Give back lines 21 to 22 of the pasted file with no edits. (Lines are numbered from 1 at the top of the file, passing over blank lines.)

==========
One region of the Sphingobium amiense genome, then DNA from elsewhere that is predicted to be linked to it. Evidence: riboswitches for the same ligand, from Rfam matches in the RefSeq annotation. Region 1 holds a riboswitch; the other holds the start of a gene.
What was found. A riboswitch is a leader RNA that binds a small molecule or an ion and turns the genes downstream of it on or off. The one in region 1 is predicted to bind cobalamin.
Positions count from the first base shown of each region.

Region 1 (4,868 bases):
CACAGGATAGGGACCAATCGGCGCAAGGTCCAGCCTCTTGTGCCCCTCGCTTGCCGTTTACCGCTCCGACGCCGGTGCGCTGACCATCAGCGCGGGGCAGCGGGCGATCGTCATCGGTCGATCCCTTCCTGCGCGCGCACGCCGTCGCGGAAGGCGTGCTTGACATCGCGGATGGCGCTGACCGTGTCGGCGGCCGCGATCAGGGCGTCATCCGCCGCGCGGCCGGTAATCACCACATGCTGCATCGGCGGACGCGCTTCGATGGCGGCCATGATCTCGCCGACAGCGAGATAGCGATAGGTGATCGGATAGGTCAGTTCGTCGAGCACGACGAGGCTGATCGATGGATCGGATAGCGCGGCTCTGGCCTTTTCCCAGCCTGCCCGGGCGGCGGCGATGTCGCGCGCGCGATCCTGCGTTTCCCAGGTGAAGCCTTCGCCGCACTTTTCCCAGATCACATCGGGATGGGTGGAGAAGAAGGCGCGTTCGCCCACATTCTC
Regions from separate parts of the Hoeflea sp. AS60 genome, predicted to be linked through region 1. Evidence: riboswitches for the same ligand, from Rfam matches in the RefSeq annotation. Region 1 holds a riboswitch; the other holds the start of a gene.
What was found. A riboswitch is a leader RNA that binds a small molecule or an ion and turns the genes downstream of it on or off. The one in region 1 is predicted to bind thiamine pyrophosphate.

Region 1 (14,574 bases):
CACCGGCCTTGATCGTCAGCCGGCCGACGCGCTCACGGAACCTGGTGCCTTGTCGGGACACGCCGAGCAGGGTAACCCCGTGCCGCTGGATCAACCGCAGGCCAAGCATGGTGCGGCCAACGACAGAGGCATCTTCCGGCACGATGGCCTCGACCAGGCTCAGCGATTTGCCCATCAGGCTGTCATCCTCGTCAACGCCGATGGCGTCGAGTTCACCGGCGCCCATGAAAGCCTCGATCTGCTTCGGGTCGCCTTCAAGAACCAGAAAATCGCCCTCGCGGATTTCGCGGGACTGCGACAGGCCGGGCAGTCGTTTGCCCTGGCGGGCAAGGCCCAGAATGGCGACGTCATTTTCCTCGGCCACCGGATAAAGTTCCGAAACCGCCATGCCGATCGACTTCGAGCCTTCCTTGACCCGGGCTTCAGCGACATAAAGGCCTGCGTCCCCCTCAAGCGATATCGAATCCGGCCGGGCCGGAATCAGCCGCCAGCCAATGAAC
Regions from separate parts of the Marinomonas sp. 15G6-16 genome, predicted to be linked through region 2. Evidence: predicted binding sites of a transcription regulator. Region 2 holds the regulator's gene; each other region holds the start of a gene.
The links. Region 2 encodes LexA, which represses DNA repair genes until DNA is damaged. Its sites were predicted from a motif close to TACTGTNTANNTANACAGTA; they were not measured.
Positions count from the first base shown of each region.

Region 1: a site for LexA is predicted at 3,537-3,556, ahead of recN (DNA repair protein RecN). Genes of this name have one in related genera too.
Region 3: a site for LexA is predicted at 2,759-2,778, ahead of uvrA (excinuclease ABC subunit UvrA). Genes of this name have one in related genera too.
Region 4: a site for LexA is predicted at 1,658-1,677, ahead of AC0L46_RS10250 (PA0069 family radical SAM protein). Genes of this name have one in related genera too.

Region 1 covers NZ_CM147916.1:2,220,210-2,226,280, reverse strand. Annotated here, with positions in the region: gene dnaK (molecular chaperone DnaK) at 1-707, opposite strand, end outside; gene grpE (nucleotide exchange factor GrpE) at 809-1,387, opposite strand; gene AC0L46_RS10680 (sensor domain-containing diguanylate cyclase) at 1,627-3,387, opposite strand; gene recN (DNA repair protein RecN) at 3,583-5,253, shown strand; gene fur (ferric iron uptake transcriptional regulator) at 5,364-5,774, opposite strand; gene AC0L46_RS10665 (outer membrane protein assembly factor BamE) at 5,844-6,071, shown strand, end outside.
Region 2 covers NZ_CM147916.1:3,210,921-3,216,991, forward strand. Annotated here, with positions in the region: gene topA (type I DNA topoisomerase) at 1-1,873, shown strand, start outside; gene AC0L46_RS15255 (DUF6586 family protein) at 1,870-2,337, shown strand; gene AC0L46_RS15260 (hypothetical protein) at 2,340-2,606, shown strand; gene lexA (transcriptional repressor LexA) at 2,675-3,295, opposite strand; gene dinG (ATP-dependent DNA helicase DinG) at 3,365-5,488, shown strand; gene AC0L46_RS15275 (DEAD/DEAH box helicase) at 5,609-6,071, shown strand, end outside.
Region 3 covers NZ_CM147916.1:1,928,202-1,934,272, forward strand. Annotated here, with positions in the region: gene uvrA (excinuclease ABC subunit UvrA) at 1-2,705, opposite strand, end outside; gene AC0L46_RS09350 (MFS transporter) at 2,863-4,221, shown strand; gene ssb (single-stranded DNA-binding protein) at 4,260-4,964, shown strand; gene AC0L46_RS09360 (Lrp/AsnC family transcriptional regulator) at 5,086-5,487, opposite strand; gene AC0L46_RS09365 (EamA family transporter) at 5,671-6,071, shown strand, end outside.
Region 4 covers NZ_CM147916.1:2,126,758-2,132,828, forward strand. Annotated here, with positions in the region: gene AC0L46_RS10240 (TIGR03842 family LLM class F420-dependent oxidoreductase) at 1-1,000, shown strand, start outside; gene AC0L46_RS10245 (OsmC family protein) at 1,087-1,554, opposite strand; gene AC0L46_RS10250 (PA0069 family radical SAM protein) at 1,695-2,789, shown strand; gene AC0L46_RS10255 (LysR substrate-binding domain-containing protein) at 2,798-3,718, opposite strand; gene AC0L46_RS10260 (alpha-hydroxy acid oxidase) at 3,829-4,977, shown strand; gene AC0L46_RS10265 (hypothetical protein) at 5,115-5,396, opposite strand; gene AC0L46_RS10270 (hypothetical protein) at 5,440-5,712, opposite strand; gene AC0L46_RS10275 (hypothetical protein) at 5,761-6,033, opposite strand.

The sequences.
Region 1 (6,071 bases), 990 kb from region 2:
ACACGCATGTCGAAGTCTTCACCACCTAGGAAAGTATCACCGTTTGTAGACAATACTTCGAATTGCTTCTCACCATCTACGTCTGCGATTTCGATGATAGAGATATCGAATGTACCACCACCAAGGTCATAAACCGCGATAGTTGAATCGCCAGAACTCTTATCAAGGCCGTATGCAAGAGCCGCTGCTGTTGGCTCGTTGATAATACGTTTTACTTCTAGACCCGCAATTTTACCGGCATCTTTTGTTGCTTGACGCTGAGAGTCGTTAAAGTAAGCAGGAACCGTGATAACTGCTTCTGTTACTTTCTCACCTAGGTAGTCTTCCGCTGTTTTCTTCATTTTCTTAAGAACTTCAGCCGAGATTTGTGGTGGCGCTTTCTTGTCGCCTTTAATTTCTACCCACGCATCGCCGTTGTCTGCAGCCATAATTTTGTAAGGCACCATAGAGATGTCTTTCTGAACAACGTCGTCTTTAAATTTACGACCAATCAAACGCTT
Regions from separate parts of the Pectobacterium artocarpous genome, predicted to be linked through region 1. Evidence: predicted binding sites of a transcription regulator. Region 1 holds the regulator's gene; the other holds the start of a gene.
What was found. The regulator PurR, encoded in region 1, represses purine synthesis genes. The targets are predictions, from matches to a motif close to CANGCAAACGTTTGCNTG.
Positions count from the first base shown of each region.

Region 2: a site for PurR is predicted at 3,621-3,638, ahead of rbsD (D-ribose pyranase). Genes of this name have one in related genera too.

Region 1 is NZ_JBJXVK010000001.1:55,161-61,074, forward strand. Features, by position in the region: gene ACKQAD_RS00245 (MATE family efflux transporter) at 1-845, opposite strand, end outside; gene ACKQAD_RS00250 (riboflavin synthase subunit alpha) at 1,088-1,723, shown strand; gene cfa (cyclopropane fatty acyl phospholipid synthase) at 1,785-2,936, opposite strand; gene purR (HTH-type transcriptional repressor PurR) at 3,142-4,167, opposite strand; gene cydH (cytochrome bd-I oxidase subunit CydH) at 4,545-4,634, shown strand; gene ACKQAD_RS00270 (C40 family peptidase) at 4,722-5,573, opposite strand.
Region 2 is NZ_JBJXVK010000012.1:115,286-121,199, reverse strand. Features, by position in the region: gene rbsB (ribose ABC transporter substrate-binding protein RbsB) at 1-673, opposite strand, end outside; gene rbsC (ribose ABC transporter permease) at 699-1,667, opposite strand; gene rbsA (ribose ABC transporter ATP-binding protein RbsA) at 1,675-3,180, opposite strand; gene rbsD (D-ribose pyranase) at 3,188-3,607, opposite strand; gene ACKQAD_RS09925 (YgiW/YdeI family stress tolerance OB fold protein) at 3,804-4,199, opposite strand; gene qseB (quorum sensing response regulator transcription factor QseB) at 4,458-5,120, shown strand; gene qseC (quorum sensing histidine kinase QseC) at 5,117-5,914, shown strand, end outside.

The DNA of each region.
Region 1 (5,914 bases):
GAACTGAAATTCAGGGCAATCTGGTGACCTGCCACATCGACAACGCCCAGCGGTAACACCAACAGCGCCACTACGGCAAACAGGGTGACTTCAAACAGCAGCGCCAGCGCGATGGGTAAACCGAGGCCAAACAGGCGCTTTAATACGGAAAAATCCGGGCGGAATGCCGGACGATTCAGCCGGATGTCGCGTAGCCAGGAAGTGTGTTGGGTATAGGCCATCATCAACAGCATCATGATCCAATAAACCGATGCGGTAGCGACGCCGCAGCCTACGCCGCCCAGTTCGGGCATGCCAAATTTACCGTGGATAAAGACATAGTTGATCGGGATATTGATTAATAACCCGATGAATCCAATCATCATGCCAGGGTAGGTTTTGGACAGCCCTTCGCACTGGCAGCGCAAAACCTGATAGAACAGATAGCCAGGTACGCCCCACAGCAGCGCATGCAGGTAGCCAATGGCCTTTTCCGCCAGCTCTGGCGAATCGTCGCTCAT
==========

Region 1 (6,071 bases), 990 kb from region 2:
ACACGCATGTCGAAGTCTTCACCACCTAGGAAAGTATCACCGTTTGTAGACAATACTTCGAATTGCTTCTCACCATCTACGTCTGCGATTTCGATGATAGAGATATCGAATGTACCACCACCAAGGTCATAAACCGCGATAGTTGAATCGCCAGAACTCTTATCAAGGCCGTATGCAAGAGCCGCTGCTGTTGGCTCGTTGATAATACGTTTTACTTCTAGACCCGCAATTTTACCGGCATCTTTTGTTGCTTGACGCTGAGAGTCGTTAAAGTAAGCAGGAACCGTGATAACTGCTTCTGTTACTTTCTCACCTAGGTAGTCTTCCGCTGTTTTCTTCATTTTCTTAAGAACTTCAGCCGAGATTTGTGGTGGCGCTTTCTTGTCGCCTTTAATTTCTACCCACGCATCGCCGTTGTCTGCAGCCATAATTTTGTAAGGCACCATAGAGATGTCTTTCTGAACAACGTCGTCTTTAAATTTACGACCAATCAAACGCTT